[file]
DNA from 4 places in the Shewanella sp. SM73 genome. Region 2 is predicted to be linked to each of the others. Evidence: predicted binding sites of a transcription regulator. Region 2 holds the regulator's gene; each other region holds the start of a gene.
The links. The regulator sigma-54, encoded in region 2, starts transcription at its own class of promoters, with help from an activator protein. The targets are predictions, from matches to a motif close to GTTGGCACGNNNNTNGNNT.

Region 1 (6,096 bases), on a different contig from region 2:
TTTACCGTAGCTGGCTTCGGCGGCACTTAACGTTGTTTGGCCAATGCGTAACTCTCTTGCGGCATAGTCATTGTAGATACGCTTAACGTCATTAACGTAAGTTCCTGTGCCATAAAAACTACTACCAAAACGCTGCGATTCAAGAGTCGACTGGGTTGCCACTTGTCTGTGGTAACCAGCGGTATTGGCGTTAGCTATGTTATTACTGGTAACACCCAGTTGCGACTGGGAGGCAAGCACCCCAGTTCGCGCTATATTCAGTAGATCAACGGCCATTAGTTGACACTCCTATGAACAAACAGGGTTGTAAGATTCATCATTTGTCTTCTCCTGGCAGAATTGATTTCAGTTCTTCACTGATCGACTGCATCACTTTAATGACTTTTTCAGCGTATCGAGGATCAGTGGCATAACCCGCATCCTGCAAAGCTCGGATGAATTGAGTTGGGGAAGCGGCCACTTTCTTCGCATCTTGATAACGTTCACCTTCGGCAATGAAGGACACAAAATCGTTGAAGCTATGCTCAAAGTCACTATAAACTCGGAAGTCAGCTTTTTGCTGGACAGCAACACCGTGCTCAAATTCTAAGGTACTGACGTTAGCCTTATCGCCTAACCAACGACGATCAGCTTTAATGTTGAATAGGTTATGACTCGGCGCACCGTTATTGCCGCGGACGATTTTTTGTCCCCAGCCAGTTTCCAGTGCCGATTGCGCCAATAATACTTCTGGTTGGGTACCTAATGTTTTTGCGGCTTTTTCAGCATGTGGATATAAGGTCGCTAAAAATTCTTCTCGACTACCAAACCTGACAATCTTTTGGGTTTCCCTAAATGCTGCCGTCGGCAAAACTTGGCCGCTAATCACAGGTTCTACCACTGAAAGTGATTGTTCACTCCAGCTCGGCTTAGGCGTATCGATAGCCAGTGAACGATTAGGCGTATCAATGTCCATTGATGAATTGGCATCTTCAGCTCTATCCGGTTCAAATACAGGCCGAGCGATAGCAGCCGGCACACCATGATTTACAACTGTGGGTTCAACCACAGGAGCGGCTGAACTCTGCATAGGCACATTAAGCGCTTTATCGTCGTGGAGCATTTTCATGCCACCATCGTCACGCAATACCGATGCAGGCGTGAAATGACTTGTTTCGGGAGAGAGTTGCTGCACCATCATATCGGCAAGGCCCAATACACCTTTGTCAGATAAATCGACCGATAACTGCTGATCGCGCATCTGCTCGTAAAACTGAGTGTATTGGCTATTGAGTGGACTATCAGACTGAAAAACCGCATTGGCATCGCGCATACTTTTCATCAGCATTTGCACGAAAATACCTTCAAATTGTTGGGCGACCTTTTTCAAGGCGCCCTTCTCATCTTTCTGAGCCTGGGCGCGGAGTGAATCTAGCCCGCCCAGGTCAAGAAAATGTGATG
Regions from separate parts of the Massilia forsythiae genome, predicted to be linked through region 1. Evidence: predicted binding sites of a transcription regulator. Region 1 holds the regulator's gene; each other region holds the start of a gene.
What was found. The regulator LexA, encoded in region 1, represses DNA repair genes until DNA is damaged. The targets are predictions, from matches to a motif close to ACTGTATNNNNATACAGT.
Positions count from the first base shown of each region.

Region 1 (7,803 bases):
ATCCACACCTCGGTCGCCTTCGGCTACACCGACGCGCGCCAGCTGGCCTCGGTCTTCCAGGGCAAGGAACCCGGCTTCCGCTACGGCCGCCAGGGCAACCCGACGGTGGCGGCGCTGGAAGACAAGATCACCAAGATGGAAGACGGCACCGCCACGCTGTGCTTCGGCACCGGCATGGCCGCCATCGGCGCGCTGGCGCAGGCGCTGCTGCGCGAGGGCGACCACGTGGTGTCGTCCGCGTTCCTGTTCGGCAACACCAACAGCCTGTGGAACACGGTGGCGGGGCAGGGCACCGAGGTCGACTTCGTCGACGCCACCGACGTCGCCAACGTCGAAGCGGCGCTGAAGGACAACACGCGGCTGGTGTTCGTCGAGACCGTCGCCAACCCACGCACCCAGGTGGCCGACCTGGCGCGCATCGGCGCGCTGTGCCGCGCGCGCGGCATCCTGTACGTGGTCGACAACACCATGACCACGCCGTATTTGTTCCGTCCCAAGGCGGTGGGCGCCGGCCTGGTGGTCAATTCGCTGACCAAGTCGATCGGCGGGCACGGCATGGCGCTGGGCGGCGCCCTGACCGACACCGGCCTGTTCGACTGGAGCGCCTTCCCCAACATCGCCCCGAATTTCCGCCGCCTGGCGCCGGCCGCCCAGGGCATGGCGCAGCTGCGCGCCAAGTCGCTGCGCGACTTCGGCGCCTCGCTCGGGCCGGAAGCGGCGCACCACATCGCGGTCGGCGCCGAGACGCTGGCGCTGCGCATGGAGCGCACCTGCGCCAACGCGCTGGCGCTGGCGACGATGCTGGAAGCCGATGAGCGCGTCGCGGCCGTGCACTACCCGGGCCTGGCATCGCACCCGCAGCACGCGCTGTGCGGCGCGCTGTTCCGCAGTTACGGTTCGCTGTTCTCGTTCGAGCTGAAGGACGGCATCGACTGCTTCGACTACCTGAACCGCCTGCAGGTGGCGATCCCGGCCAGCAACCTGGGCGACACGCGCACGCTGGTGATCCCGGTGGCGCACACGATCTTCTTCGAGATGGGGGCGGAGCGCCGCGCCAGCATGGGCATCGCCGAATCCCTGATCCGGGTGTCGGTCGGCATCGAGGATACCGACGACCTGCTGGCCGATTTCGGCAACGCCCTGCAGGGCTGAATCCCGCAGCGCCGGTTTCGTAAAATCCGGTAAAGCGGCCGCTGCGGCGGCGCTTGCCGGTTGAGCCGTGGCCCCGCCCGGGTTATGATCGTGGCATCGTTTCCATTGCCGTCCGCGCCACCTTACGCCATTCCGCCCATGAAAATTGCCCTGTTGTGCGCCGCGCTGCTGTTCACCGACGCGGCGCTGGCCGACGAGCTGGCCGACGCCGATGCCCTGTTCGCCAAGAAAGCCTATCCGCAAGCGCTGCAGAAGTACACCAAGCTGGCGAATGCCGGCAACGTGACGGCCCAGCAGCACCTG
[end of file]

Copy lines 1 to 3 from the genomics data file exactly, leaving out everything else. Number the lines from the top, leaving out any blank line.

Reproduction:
DNA from 4 places in the Shewanella sp. SM73 genome. Region 2 is predicted to be linked to each of the others. Evidence: predicted binding sites of a transcription regulator. Region 2 holds the regulator's gene; each other region holds the start of a gene.
The links. The regulator sigma-54, encoded in region 2, starts transcription at its own class of promoters, with help from an activator protein. The targets are predictions, from matches to a motif close to GTTGGCACGNNNNTNGNNT.

Region 1 (6,096 bases), on a different contig from region 2: